Artist Asma al-Shaibani to Yemen Times:Whatever I create does not satisfy me [Archives:2005/851/Culture]

June 16 2005
Photo from archived article: photos/851/culture2_1
Photo from archived article: photos/851/culture2_1
Interviewed by Salem al-Majeedi
Yemen Times Staff
Taiz Bureau

A plastic artist of a new brand while skillfully manipulating colors and words. The secret of her creativity is her looking for no-easy ways. She does not model her paintings after conventional works. She has decided to work with glass drawing by painting on glass panes while adding beats of her heart and touches of her transparent spirit. The intricacy of such kind of art is the secret of her success.

Besides her being a color artist, she is also a word artist who has made plausible poetic attempts. She speaks smoothly with a good literary background. This artist is Asma Abdul-Malik al-Shaibani. We endeavored to penetrate into her world by seizing the opportunity of her show at al-Sa'eed Cultural Foundation. We gleaned the following conversation:

Q: Could you introduce to us Asma al-Shaibani?

A: I am a Yemeni girl who adored color so much that it bewitched her, embraced glass that it captured her and bestowed on her spirit into glass, that glass gave back its transparency and smoothness. I was born in 1977. I am a programming diploma holder from the University of Science and Technology.

Q: When did you start drawing and feel the intimacy with the brush?

A: I started young. I used the brush when I was eight but my special inclination towards color is older.

Q: Why did you choose glass drawing, what makes such a mode distinctive?

A: Probably because the Prophet (peace be upon him) described women as “glass bottles.” I found myself sharing many aspects with glass. I felt it was as fragile as my small heart and as transparent as my spirit. Despite its fragility, glass is durable combing smoothness and hardness. Imagine then a mixture of colored segments traveling into an unlimited horizon. Drawing on glass is by itself a self-renewing challenge to oneself: whatever you create remains unsatisfactory; the door remains wide open inviting you for more creation. This type of art requires a good deal of patience, ability to imagine and quick action.

Q: How can you control colors and paste them on glass, which colors do you like most?

A: First of all I frame the shape I want to draw using lining paste. When it is completely dry, I fill internal spaces with glass paints.

I find myself hesitant regarding the colors to choose. My color choice differs according to the mental state I undergo at the time of drawing. Generally I feel attracted to brown with its dust and rocks, the blue with its sea and sky, and darkness overpowers all.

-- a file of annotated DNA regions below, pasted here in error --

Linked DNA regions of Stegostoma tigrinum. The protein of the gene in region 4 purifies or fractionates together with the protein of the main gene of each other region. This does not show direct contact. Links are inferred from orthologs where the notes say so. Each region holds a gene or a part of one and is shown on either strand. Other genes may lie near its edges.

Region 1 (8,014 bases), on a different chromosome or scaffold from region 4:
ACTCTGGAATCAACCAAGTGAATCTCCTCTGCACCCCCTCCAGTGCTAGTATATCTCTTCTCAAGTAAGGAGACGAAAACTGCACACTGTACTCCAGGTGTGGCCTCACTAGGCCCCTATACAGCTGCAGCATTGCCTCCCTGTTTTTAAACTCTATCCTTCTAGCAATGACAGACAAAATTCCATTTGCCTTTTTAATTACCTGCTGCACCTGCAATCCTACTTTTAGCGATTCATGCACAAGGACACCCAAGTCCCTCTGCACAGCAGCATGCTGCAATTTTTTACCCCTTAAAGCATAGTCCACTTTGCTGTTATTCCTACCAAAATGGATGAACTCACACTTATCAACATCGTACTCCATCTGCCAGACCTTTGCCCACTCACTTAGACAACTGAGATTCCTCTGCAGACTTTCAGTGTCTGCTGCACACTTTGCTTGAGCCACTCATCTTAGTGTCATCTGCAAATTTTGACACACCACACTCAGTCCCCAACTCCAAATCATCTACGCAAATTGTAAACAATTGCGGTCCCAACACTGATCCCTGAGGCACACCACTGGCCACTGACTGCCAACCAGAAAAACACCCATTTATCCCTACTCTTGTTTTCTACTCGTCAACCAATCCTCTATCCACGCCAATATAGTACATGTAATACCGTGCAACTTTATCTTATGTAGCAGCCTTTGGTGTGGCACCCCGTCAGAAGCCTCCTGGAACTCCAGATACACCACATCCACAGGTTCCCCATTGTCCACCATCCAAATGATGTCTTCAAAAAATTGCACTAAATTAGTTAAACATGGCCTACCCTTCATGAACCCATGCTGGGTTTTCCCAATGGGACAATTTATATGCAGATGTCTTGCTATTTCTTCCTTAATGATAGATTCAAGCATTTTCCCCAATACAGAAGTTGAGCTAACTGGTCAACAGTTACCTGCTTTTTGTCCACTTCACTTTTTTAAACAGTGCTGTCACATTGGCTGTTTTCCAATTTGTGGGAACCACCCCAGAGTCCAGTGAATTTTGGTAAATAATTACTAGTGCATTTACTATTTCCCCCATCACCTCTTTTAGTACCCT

Q: There are many schools of art around the world such as realism, romanticism, and fantasia. Examining your works, can I say that you are a realist?

A: You are not wrong. This entire cocktail belongs to the realistic school. Yet, I don't belong to a one particular school. Sometimes, I get drifted by fancy creating the madness of colors, other times I sink in realism to draw flowers that please fragrance, and at times I strip the natural scene off its appearance to reach what is beyond the limits of shape and color. All this depends on my mental state

Q: When do you feel that you only want to talk to the brush and colors, and that they are more able to understand you?

A: When I cannot write and when there is nobody who can understand my words.

Q: Who encourages you to improve this talent?

A: The first person to encourage me was my late father (may God bless him). He provided me with what I needed to take this talent into advanced levels since early in my childhood. Second comes my mother who bore many troubles, then my brothers and some friends of mine.

Q: Who suggested to organize a show for you at al-Sa'eed Foundation, and who introduced you as a creative girl? Do you have previous participations?

A: I cherished the idea for a period of time but hesitation is detrimental. It was by chance that I met with Ahmed Sa'eed Thabet, Deputy Director of Taiz Endowments Office, who admired my works and encouraged me. He suggested to Faisal Sa'eed Fare' organizing a show who responded positively and showed interest in the idea.

Earlier I used to participate in scholastic functions and competitions.

Q: Do you intend to be a professional artist through academic studies or you want it to remain as a hobby?

A: Of course I have thought much of this matter. However, conditions now do not allow me to continue with my studies but they do not obstruct me to visit shows and exhibitions to know the new trends in this art either via media means, internet or by attending local events.

Q: How many paintings were sold at the exhibition?

A: Most of the displayed paintings have been sold at prices meant to show encouragement and support rather than an estimation of the works. However, I promise all sponsors to continue until I reach a level that makes them take pride that they once gave me a hand.

Q: Do you have a last comment?

A: My last words are addressed to the plastic artists, culture custodians and youth. I ask them: When will we ever get a house of arts where we can gather, exchange experiences, and disseminate ideas; a house that would open its doors in order to pass on the culture of color and joy of drawing to the coming generation? When?” Thank you for your interest.